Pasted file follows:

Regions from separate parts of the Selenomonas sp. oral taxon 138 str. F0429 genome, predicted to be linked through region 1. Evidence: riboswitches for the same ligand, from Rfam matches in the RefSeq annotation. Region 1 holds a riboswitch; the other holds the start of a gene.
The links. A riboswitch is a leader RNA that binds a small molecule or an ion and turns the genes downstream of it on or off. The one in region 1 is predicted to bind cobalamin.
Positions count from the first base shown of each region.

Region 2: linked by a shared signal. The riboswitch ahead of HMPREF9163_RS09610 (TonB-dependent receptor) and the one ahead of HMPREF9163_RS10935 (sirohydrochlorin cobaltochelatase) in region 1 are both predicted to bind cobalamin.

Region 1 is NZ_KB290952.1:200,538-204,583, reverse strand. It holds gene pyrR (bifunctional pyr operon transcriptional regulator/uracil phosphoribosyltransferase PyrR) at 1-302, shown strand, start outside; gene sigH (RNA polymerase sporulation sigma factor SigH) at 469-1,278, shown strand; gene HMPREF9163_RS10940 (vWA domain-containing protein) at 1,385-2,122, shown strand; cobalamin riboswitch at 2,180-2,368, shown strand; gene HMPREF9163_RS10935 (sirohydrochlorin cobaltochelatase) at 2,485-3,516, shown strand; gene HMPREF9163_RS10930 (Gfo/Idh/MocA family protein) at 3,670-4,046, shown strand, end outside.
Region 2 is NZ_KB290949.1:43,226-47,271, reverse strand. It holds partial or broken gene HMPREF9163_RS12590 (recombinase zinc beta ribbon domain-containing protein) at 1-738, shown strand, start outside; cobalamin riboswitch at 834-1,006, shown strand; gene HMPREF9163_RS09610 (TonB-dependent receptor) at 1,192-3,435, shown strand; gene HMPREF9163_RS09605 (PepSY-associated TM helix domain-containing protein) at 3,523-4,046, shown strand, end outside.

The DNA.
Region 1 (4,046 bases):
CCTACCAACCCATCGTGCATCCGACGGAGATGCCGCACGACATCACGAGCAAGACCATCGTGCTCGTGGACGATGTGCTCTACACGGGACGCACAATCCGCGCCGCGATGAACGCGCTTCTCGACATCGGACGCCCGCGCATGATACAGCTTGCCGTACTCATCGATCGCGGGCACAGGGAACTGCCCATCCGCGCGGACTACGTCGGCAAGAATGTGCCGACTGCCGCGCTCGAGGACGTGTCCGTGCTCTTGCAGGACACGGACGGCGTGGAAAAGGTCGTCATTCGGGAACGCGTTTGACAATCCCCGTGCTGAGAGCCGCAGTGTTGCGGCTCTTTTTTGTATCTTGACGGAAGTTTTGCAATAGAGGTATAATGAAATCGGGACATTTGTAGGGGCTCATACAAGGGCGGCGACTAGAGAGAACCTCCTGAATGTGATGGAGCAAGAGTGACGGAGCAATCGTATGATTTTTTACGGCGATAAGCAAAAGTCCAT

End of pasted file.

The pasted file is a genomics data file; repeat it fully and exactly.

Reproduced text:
Regions from separate parts of the Selenomonas sp. oral taxon 138 str. F0429 genome, predicted to be linked through region 1. Evidence: riboswitches for the same ligand, from Rfam matches in the RefSeq annotation. Region 1 holds a riboswitch; the other holds the start of a gene.
The links. A riboswitch is a leader RNA that binds a small molecule or an ion and turns the genes downstream of it on or off. The one in region 1 is predicted to bind cobalamin.
Positions count from the first base shown of each region.

Region 2: linked by a shared signal. The riboswitch ahead of HMPREF9163_RS09610 (TonB-dependent receptor) and the one ahead of HMPREF9163_RS10935 (sirohydrochlorin cobaltochelatase) in region 1 are both predicted to bind cobalamin.

Region 1 is NZ_KB290952.1:200,538-204,583, reverse strand. It holds gene pyrR (bifunctional pyr operon transcriptional regulator/uracil phosphoribosyltransferase PyrR) at 1-302, shown strand, start outside; gene sigH (RNA polymerase sporulation sigma factor SigH) at 469-1,278, shown strand; gene HMPREF9163_RS10940 (vWA domain-containing protein) at 1,385-2,122, shown strand; cobalamin riboswitch at 2,180-2,368, shown strand; gene HMPREF9163_RS10935 (sirohydrochlorin cobaltochelatase) at 2,485-3,516, shown strand; gene HMPREF9163_RS10930 (Gfo/Idh/MocA family protein) at 3,670-4,046, shown strand, end outside.
Region 2 is NZ_KB290949.1:43,226-47,271, reverse strand. It holds partial or broken gene HMPREF9163_RS12590 (recombinase zinc beta ribbon domain-containing protein) at 1-738, shown strand, start outside; cobalamin riboswitch at 834-1,006, shown strand; gene HMPREF9163_RS09610 (TonB-dependent receptor) at 1,192-3,435, shown strand; gene HMPREF9163_RS09605 (PepSY-associated TM helix domain-containing protein) at 3,523-4,046, shown strand, end outside.

The DNA.
Region 1 (4,046 bases):
CCTACCAACCCATCGTGCATCCGACGGAGATGCCGCACGACATCACGAGCAAGACCATCGTGCTCGTGGACGATGTGCTCTACACGGGACGCACAATCCGCGCCGCGATGAACGCGCTTCTCGACATCGGACGCCCGCGCATGATACAGCTTGCCGTACTCATCGATCGCGGGCACAGGGAACTGCCCATCCGCGCGGACTACGTCGGCAAGAATGTGCCGACTGCCGCGCTCGAGGACGTGTCCGTGCTCTTGCAGGACACGGACGGCGTGGAAAAGGTCGTCATTCGGGAACGCGTTTGACAATCCCCGTGCTGAGAGCCGCAGTGTTGCGGCTCTTTTTTGTATCTTGACGGAAGTTTTGCAATAGAGGTATAATGAAATCGGGACATTTGTAGGGGCTCATACAAGGGCGGCGACTAGAGAGAACCTCCTGAATGTGATGGAGCAAGAGTGACGGAGCAATCGTATGATTTTTTACGGCGATAAGCAAAAGTCCAT